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Vermonters Mark Newtown Anniversary With 26 Vigils Across State

Gun Sense Vermont
Participants gather in Woodstock for one of 26 vigils to remember the Sandy Hook shooting.

Saturday was the first anniversary of the devastating shooting at Sandy Hook Elementary School in Newtown, Connecticut that left 20 students and six teachers dead.

Vermonters marked the somber day with vigils around the state to honor the victims of this tragic event. In Essex, the vigil had particular meaning, as participants remembered recent shootings in that community.

At the Brownell Library in Essex Junction, a small group of vigil attendees took shelter from the frigid weather and moved their ceremony indoors.

Jud Laurie facilitated the remembrance. Laurie is a member of Gun Sense Vermont, a statewide group that organized 26 vigils in Vermont towns on Saturday- one for each victim at the Sandy Hook elementary school.

Laurie began by leading the group in a reading of the Sandy Hook Promise, a pledge to reduce gun violence. It was written by parents who lost their children in the shooting.

Essex is no stranger to gun deaths, with two memorable shootings in the recent past. A shooting at Essex Elementary School in 2006 claimed the lives of two people, and a stray bullet killed a retired St. Michael’s College professor in his home two years later.

It was with these memories that Essex residents reflected upon the grim reality of what happened in Newtown last year.

The group read aloud the names and ages of the 26 Sandy Hook victims.

With each new name, the group- which included parents and teachers- grew more somber. As the ages six and seven were repeated, some participants bowed their heads and others fought back tears. Laurie rang a bell as each name was read. He ended the ceremony by again ringing the bell 26 times.

No bells rang out for the other two people who died that day: for shooter Adam Lanza or for his mother Nancy Lanza, the first to die at her son’s hand.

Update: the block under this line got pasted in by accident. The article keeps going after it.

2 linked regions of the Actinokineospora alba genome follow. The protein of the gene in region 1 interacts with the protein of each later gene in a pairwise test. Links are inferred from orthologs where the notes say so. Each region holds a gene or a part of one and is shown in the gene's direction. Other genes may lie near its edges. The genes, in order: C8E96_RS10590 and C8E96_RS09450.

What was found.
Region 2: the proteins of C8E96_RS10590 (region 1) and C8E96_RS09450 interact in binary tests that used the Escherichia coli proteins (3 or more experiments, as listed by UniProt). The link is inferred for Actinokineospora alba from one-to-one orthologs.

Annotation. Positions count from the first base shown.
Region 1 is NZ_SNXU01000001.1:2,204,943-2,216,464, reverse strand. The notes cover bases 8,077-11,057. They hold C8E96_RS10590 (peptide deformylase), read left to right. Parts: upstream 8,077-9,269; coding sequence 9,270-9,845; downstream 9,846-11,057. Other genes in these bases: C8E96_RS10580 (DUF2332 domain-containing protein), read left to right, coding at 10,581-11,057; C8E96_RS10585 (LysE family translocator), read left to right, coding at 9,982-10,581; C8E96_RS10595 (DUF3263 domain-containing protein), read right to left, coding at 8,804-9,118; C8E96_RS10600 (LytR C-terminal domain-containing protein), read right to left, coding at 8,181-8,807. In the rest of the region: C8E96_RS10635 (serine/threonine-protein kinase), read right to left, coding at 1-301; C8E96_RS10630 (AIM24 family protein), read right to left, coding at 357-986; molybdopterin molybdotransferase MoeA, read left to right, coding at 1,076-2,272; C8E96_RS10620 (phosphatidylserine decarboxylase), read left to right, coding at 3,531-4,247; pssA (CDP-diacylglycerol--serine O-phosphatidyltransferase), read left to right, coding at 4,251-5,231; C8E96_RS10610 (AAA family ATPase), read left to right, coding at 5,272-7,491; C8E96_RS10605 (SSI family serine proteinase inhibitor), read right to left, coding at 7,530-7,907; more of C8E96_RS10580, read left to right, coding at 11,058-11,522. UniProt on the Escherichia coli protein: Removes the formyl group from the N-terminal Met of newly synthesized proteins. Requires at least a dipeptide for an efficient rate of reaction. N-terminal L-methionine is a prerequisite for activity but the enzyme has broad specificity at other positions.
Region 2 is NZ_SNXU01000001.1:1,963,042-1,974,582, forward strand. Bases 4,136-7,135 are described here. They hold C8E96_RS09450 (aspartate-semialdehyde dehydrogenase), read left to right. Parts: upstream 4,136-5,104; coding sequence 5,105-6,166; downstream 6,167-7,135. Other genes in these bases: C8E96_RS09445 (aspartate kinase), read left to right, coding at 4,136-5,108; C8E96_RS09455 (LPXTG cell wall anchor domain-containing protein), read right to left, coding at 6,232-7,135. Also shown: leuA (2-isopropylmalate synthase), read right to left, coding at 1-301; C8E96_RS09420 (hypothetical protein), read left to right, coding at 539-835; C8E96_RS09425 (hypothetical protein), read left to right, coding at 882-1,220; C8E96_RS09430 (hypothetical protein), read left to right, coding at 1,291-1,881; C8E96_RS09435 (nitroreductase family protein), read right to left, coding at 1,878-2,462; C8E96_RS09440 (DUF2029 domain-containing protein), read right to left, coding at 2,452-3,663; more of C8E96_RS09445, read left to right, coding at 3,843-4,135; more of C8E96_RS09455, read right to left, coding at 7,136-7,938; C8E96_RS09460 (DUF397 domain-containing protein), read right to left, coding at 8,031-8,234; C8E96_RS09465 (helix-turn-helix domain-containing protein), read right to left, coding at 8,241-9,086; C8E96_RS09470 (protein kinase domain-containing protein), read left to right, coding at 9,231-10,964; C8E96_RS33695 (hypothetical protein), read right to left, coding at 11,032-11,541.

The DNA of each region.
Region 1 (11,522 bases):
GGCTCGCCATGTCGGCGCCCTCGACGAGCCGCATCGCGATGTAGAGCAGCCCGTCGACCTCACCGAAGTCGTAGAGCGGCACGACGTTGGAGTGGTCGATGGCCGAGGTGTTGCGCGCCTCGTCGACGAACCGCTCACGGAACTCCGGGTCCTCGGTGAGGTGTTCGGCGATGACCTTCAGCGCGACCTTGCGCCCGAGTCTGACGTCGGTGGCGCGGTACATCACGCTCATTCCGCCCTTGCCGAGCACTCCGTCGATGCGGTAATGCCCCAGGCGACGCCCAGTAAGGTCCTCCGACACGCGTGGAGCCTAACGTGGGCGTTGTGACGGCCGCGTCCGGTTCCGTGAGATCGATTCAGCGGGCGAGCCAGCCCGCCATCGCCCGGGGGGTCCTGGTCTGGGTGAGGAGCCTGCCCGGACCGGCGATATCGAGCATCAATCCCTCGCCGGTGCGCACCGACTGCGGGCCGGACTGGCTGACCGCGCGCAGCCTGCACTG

Laurie says he’s not sure whether there was discussion about omitting those two names, but says the tragedy started before the shooting.

“The reality is there were pains on both ends of the gun Adam Lanza fired” said Laurie.

Ann Braden is with Gun Sense Vermont, the organization that hosted the vigils around the state and provided programs to the facilitators. She says Gun Sense was created in response to a lack of action to reduce gun violence.

The organization calls for stricter background checks and safe storage regulations, among other measures. She says she hopes Vermonters will be soon be able to debate gun safety.

“I feel like Vermont can be a place where we can have a conversation about what makes sense for Vermont,” said Braden. “We don’t have all of the problems with gun violence that other places do, but we do have some. Getting towards a place where we can have that conversation about what are our problems and how can we address them.”

Braden says she believes significant change in gun safety will have to come from the statehouse. But she says the issue can be a polarizing one in the state.

“If you’re talking about gun safety then you’re anti-gun, if you’re talking about the second amendment then you’re pro gun. It’s not that simple,” said Braden.

But at this gathering, gun legislation was not the focus. This group and others around the state simply met to honor the 28 tragic deaths in Newtown last year.

Annie Russell was VPR's Deputy News Director. She came to VPR from NPR's Weekends on All Things Considered and WNYC's On The Media. She is a graduate of Columbia Journalism School.
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